I started writing plays when I was in high school. I knew that I wanted to tell stories, but didn’t want to be a part of my school’s theater program, because there were no Black kids in it. The local YMCA had a playwriting course for teens and I was the only person that signed up and ended up being mentored by a playwright from Ghana, named Kabu Okai Davies. A play I wrote during that time won a national competition that garnered me an Off-Broadway production at the Joseph Papp Public Theater. I went to NYU [New York University] and this time was in a theater environment that was predominantly White, but when I got out of NYU was when I started learning more about writing plays and the theater. When I started teaching theater in Harlem and writing plays for my students in school to perform is how I got better at my craft. Now I’m into writing plays and producing them, so people see value in themselves and each other. My plays now are for people to appreciate the theater and explore deeper levels in Hip-Hop culture.

What was the first play you ever wrote? How old were you? What was it about? How long did it take, etc…

The first play I ever wrote about was called Rabstus and Olivia. Don’t even ask me how I named this dude Rabstus… I think I just wanted to be different….But it was a QUITE dramatic story about these two kids in college who loved each other and I think the girl’s parents were against them dating or something. The best part about that, was that my mentor arranged a reading of the play in a library, and I heard it out loud and people told me why they liked it. It was a good feeling and the next play I wrote after that one won a statewide competition. The third play I wrote, after that one, won a national competition. Ten years later Homage 3: Illmatic was the first play I wrote with a purpose in mind….Your whole artistry changes when you know why you’re writing or creating something.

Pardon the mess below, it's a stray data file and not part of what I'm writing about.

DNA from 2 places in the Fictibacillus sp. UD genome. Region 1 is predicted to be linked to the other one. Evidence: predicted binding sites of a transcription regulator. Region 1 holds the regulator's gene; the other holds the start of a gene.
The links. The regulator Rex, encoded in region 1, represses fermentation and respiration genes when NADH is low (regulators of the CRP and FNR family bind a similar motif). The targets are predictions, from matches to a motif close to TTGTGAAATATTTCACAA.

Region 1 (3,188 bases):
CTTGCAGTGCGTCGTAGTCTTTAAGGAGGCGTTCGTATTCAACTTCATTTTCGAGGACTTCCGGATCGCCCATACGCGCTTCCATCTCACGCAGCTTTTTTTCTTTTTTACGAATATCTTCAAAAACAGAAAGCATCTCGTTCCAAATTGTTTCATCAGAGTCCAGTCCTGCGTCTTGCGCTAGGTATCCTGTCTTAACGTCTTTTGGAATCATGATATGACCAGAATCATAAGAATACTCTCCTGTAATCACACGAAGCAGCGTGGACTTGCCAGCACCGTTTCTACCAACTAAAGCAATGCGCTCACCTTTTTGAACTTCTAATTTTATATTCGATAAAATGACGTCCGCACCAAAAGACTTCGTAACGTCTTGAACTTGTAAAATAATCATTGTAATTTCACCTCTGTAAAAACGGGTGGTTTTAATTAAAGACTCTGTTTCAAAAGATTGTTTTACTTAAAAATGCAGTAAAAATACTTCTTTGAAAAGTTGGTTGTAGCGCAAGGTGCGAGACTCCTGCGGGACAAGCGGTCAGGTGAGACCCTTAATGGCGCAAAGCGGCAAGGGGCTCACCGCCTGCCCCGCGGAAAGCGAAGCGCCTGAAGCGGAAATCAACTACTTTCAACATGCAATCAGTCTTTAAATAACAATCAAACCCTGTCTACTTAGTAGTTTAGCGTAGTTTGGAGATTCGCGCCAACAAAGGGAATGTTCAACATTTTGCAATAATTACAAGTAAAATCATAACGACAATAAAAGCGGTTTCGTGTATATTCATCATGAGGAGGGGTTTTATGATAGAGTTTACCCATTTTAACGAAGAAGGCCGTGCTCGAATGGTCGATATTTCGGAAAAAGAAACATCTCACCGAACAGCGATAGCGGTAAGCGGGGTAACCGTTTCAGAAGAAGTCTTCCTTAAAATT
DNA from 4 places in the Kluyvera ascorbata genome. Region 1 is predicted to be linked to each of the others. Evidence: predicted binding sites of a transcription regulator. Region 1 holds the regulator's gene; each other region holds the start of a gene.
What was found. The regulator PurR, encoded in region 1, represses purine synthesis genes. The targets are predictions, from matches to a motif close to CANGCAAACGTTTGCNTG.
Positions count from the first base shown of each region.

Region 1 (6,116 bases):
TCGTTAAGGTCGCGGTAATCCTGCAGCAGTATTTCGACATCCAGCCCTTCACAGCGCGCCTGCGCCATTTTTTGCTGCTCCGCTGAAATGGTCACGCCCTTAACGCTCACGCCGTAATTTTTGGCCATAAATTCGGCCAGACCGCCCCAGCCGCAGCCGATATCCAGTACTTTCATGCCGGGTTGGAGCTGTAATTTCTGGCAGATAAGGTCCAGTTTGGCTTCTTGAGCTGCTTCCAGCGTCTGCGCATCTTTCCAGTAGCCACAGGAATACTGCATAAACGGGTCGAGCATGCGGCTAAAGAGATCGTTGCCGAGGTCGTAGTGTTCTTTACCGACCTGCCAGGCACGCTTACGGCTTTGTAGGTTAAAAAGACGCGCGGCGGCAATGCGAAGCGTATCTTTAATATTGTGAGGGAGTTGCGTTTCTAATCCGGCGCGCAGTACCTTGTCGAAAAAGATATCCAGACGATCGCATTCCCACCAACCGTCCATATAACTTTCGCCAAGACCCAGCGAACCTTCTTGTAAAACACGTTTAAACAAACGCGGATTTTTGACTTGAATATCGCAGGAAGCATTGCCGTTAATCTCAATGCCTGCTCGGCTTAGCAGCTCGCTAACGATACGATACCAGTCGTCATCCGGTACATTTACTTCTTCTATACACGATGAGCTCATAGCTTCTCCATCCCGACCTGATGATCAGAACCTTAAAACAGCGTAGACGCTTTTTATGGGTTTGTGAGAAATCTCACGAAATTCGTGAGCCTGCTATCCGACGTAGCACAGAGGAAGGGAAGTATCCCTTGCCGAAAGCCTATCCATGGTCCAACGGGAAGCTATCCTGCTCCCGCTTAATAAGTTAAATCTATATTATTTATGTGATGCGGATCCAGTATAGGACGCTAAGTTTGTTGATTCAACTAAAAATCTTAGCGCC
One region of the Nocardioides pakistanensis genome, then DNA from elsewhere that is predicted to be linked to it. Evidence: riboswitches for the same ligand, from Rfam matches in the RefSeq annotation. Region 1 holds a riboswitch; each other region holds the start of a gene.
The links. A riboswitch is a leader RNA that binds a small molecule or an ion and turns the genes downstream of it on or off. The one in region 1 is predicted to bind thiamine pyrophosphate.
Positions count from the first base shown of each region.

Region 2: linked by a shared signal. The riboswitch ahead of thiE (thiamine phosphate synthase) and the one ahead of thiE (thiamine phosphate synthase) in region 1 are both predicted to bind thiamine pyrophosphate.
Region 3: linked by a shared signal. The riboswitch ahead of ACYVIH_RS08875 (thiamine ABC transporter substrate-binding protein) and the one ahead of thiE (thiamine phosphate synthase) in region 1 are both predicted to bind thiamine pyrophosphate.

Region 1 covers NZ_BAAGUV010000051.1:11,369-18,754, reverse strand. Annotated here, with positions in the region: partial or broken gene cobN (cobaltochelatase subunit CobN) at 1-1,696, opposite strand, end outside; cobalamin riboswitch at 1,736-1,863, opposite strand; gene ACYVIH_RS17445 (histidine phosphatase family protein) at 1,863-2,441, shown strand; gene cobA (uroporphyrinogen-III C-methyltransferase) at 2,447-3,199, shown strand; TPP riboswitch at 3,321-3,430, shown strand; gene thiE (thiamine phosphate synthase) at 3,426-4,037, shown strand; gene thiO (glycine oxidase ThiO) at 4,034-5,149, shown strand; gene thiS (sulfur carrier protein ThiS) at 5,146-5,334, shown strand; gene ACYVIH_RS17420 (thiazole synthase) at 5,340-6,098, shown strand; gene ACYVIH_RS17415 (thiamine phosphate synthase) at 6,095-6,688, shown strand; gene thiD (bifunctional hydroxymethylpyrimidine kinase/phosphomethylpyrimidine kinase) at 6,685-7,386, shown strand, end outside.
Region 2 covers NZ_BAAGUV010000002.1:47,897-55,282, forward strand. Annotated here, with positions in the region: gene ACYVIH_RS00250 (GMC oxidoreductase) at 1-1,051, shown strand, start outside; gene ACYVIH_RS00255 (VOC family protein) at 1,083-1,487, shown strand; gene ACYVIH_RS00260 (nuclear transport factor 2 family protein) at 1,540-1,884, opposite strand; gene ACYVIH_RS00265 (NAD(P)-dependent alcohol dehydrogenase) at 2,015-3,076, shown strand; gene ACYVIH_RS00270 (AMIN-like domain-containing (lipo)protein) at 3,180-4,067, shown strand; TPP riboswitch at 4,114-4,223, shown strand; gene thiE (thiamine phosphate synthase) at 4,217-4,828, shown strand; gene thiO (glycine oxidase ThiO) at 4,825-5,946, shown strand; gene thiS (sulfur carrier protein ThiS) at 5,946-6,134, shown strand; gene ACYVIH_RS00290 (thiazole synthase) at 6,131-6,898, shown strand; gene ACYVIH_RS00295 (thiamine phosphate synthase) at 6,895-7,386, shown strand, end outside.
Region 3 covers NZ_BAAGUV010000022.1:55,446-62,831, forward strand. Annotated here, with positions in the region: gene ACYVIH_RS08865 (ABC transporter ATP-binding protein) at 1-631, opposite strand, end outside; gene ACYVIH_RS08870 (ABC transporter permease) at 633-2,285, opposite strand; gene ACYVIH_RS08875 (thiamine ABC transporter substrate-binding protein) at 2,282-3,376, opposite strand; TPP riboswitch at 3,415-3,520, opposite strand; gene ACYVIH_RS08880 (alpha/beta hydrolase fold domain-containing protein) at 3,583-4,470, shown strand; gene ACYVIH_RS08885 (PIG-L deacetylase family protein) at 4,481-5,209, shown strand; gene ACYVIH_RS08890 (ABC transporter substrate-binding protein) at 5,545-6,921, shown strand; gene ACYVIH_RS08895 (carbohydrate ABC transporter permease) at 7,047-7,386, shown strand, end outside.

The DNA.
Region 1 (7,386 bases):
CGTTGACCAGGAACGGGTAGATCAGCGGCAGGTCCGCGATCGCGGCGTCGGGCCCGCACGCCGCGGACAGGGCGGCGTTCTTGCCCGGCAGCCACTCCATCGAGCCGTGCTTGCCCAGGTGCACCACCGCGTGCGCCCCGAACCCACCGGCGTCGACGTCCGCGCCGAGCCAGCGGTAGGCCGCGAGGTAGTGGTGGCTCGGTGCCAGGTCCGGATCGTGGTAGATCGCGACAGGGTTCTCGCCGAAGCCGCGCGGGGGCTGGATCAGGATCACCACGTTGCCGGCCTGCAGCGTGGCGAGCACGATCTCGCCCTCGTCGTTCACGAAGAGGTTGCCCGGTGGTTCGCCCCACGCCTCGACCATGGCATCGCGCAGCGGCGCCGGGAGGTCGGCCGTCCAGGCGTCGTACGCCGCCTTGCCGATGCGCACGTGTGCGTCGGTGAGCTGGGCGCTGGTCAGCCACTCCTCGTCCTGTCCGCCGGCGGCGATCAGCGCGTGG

What’s your favorite play of all time? And why?

My favorite play of all time (Shakespeare and August Wilson included) right now is Homage 3: Illmatic because it was a real different time for people of color in the theater. This wasn’t about analyzing a script in class… the Illmatic play became a whole experience of writing a script, rewriting a script, getting some actors who understand you and producing it…. And we had high school kids, college kids, adults, people in their twenties and thirties, Michael Eric Dyson….All say they saw themselves or someone they know in the play so Homage 3: Illmatic is tops for me right now, but as I’m working on Homage 2: The Great Adventures of Slick Rick, I sense I might have a new favorite play soon…

What does the future of theater look for you personally, and also in the world at large? Is it bright?

The future looks bright for theater, if theater artists don’t get trapped in the same ol’ system of doing theater. If artists of color stay only talking about being oppressed, and White theater artists never support plays by people of color or engage in conversations with artists of color, then the theater will die out. It’s up to artists to learn the business aspect of theater, create their own shows and not wait to be acknowledged or included. Too much is at stake to sit around and waste time waiting for someone else’s approval.

Click HERE for more information on Homage 3: Illmatic and Shaun Neblett.

Images courtesy of Shaun Neblett.